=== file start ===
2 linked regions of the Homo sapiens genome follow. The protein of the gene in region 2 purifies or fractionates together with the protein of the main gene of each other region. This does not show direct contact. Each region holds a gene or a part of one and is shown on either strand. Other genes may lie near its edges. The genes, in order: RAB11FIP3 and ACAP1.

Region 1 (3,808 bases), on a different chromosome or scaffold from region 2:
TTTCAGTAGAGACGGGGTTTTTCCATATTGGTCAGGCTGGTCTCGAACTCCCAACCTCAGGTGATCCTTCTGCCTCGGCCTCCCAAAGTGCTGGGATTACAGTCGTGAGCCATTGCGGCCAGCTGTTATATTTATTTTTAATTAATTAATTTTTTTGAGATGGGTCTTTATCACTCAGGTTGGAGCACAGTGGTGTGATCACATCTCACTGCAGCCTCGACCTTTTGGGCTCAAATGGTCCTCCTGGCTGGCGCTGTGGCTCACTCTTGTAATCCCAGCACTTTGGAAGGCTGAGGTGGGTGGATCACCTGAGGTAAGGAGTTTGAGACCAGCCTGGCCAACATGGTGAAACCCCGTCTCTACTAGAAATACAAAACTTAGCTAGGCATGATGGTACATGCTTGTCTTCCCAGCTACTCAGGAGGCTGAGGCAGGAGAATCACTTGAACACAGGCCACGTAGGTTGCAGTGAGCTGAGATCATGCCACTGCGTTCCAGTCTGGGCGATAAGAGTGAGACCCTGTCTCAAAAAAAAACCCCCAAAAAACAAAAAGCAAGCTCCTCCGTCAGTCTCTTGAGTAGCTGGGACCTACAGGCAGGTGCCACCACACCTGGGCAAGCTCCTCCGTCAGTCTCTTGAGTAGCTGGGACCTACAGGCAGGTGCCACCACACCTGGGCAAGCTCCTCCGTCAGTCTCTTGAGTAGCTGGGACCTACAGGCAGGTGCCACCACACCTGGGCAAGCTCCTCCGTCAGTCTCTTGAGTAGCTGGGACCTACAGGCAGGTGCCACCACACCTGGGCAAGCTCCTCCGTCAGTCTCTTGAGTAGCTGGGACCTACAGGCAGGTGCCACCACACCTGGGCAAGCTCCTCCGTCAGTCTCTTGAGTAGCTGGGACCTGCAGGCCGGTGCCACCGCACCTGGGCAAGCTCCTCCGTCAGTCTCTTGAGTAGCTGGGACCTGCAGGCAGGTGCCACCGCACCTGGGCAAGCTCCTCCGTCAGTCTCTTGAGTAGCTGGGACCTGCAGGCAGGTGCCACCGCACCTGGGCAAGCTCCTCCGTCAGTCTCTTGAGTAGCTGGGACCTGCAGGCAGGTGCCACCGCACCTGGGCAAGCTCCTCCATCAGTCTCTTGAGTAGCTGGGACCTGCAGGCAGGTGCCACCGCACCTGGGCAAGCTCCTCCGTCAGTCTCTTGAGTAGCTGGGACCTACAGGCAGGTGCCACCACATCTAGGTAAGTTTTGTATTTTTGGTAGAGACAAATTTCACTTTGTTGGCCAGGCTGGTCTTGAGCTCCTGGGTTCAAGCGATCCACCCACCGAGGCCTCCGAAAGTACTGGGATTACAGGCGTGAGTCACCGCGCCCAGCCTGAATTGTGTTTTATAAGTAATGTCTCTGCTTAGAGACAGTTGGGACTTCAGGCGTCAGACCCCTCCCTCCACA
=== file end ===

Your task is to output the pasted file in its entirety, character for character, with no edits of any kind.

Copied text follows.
2 linked regions of the Homo sapiens genome follow. The protein of the gene in region 2 purifies or fractionates together with the protein of the main gene of each other region. This does not show direct contact. Each region holds a gene or a part of one and is shown on either strand. Other genes may lie near its edges. The genes, in order: RAB11FIP3 and ACAP1.

Region 1 (3,808 bases), on a different chromosome or scaffold from region 2:
TTTCAGTAGAGACGGGGTTTTTCCATATTGGTCAGGCTGGTCTCGAACTCCCAACCTCAGGTGATCCTTCTGCCTCGGCCTCCCAAAGTGCTGGGATTACAGTCGTGAGCCATTGCGGCCAGCTGTTATATTTATTTTTAATTAATTAATTTTTTTGAGATGGGTCTTTATCACTCAGGTTGGAGCACAGTGGTGTGATCACATCTCACTGCAGCCTCGACCTTTTGGGCTCAAATGGTCCTCCTGGCTGGCGCTGTGGCTCACTCTTGTAATCCCAGCACTTTGGAAGGCTGAGGTGGGTGGATCACCTGAGGTAAGGAGTTTGAGACCAGCCTGGCCAACATGGTGAAACCCCGTCTCTACTAGAAATACAAAACTTAGCTAGGCATGATGGTACATGCTTGTCTTCCCAGCTACTCAGGAGGCTGAGGCAGGAGAATCACTTGAACACAGGCCACGTAGGTTGCAGTGAGCTGAGATCATGCCACTGCGTTCCAGTCTGGGCGATAAGAGTGAGACCCTGTCTCAAAAAAAAACCCCCAAAAAACAAAAAGCAAGCTCCTCCGTCAGTCTCTTGAGTAGCTGGGACCTACAGGCAGGTGCCACCACACCTGGGCAAGCTCCTCCGTCAGTCTCTTGAGTAGCTGGGACCTACAGGCAGGTGCCACCACACCTGGGCAAGCTCCTCCGTCAGTCTCTTGAGTAGCTGGGACCTACAGGCAGGTGCCACCACACCTGGGCAAGCTCCTCCGTCAGTCTCTTGAGTAGCTGGGACCTACAGGCAGGTGCCACCACACCTGGGCAAGCTCCTCCGTCAGTCTCTTGAGTAGCTGGGACCTACAGGCAGGTGCCACCACACCTGGGCAAGCTCCTCCGTCAGTCTCTTGAGTAGCTGGGACCTGCAGGCCGGTGCCACCGCACCTGGGCAAGCTCCTCCGTCAGTCTCTTGAGTAGCTGGGACCTGCAGGCAGGTGCCACCGCACCTGGGCAAGCTCCTCCGTCAGTCTCTTGAGTAGCTGGGACCTGCAGGCAGGTGCCACCGCACCTGGGCAAGCTCCTCCGTCAGTCTCTTGAGTAGCTGGGACCTGCAGGCAGGTGCCACCGCACCTGGGCAAGCTCCTCCATCAGTCTCTTGAGTAGCTGGGACCTGCAGGCAGGTGCCACCGCACCTGGGCAAGCTCCTCCGTCAGTCTCTTGAGTAGCTGGGACCTACAGGCAGGTGCCACCACATCTAGGTAAGTTTTGTATTTTTGGTAGAGACAAATTTCACTTTGTTGGCCAGGCTGGTCTTGAGCTCCTGGGTTCAAGCGATCCACCCACCGAGGCCTCCGAAAGTACTGGGATTACAGGCGTGAGTCACCGCGCCCAGCCTGAATTGTGTTTTATAAGTAATGTCTCTGCTTAGAGACAGTTGGGACTTCAGGCGTCAGACCCCTCCCTCCACA